Promote the practice of everyday preventive actions to your congregation and staff - washing hands for 20 seconds or more, covering your cough/sneeze, and staying home if you are sick.
Have supplies on hand for staff, volunteers, and those you serve, such as soap, hand sanitizer that contains at least 60% alcohol, tissues, trash baskets, and disposable facemasks.
Those who become sick should be immediately isolated from those who are not sick and given a clean disposable facemask to wear until they can leave.
Plan for staff absences. Develop flexible attendance and sick-leave policies. Staff (and volunteers) may need to stay home when they are sick, caring for a sick household member, or caring for their children in the event of school dismissals.
Identify critical job functions and positions, and plan for alternative coverage by cross-training staff members.
Determine what level of absenteeism will disrupt day-to-day operations. If staff absenteeism increases to disruptive levels, some organizations may need to consider temporarily reducing on-site operations and services.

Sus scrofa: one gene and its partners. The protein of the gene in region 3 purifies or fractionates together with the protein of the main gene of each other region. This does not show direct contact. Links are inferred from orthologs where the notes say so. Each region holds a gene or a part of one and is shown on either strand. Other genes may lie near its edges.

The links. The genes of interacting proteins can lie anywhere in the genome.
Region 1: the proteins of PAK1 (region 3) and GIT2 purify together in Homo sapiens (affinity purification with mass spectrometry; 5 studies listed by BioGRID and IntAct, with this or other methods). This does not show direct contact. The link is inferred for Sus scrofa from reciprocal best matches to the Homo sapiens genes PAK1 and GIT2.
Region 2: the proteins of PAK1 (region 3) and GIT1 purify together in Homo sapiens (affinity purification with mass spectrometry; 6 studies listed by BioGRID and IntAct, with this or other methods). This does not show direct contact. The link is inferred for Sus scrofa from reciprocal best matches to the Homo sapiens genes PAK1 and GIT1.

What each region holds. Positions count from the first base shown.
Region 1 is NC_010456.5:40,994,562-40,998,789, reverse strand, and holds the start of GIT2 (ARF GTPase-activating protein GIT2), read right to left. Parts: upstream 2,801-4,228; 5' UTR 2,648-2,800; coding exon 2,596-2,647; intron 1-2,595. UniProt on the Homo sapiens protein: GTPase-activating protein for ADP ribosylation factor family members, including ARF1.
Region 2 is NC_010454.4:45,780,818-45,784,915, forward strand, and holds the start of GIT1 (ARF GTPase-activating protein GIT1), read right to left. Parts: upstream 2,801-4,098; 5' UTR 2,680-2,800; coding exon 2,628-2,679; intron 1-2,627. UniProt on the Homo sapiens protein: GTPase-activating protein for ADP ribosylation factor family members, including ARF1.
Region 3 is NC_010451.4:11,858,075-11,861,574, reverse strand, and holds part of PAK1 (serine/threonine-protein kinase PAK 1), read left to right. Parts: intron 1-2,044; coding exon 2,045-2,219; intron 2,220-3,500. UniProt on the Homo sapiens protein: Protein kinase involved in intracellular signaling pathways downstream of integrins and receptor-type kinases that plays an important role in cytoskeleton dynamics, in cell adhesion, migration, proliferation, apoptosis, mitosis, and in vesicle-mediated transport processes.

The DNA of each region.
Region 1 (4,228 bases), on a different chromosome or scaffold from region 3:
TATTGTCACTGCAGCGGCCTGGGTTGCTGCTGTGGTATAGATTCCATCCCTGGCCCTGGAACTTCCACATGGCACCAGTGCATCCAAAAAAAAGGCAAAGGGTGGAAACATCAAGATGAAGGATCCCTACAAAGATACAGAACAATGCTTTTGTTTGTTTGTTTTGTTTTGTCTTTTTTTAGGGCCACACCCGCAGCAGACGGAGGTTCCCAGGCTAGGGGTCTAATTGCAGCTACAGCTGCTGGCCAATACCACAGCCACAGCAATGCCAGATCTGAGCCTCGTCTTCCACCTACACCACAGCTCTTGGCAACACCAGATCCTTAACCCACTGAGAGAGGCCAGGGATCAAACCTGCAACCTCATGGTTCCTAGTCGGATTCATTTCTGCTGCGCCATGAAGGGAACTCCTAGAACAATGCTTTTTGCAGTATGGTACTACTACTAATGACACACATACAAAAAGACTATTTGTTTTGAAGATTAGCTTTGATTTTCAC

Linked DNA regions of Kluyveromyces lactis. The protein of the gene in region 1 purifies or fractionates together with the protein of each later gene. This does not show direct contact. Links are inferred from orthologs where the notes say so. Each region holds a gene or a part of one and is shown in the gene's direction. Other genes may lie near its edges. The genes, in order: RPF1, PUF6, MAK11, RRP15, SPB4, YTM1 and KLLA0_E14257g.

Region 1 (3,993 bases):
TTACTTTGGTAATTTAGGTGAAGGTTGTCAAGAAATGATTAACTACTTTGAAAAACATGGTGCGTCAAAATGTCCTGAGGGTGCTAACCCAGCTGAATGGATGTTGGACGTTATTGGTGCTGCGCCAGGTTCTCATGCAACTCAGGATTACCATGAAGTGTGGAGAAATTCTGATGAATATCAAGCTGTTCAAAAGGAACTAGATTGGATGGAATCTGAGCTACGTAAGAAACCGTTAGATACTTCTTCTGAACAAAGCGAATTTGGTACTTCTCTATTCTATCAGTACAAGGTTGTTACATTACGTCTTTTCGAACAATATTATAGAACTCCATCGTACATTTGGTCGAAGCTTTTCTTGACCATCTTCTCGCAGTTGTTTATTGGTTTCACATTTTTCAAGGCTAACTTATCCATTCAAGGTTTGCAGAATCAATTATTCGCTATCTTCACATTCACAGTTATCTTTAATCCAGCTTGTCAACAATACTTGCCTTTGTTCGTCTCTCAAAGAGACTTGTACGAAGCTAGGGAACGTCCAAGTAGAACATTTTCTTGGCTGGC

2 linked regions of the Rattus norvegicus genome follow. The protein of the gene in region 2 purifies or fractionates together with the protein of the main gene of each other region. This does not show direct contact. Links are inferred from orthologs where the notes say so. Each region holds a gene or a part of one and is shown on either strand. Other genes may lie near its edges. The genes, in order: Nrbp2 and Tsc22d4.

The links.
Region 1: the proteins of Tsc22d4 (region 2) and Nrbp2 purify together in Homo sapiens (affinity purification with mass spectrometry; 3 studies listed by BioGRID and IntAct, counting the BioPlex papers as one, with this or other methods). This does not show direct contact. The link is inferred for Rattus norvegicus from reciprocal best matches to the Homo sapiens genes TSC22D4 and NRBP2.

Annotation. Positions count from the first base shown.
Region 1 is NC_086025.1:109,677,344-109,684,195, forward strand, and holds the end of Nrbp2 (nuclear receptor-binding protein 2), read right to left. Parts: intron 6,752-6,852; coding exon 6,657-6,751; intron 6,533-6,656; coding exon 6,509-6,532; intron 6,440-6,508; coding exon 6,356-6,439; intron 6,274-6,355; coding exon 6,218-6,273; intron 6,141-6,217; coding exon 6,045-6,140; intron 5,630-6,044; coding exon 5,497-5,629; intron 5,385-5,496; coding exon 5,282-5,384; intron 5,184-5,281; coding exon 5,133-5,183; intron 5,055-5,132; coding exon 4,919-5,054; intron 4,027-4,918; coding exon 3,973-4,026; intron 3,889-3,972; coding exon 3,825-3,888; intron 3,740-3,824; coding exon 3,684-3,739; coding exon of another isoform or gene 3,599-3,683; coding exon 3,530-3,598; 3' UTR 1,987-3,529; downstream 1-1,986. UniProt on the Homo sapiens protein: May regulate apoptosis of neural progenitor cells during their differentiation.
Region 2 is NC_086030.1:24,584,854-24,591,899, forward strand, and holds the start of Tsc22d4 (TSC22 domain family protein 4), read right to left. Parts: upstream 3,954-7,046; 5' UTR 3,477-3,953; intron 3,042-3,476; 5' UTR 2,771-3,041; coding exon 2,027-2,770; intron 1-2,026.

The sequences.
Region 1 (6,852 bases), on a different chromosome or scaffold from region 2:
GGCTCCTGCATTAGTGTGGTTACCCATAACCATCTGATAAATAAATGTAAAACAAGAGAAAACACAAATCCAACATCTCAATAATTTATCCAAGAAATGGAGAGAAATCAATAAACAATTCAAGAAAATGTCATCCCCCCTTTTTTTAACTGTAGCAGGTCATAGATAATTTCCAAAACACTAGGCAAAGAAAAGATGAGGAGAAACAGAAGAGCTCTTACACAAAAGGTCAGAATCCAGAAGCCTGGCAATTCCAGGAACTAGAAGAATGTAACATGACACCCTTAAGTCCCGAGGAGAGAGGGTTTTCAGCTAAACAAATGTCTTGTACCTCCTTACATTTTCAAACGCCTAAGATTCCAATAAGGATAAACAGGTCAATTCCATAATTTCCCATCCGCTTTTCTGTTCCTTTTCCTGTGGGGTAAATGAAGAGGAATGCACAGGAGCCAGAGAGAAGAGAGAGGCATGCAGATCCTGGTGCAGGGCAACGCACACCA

Identify space that can be used to separate sick people (if possible). Designate a space for people who may become sick while at work and cannot leave immediately. If possible, designate a nearby separate bathroom just for sick people. Develop a plan for cleaning the room daily.
Plan ways to limit face-to-face contact between people at your organization. Several ways to do this include offering workers the option to telework, replacing in-person meetings in the workplace with video or telephone conferences, and postponing non-essential meetings and travel.
Review your process for planning events, programs, and services. Identify actions to take if you need to temporarily postpone or cancel events, programs, and services. Consider limiting access to your organization by non-essential visitors.
Plan ways to continue essential services if on-site operations are scaled back temporarily. Provide web- and mobile-based communications and services, if possible. Increase the use of email, conference calls, video conferencing, and web-based seminars.
Click here for more guidance from the CDC on community- and faith-based leaders.
Click here for a checklist from the CDC for Community and Faith Leaders.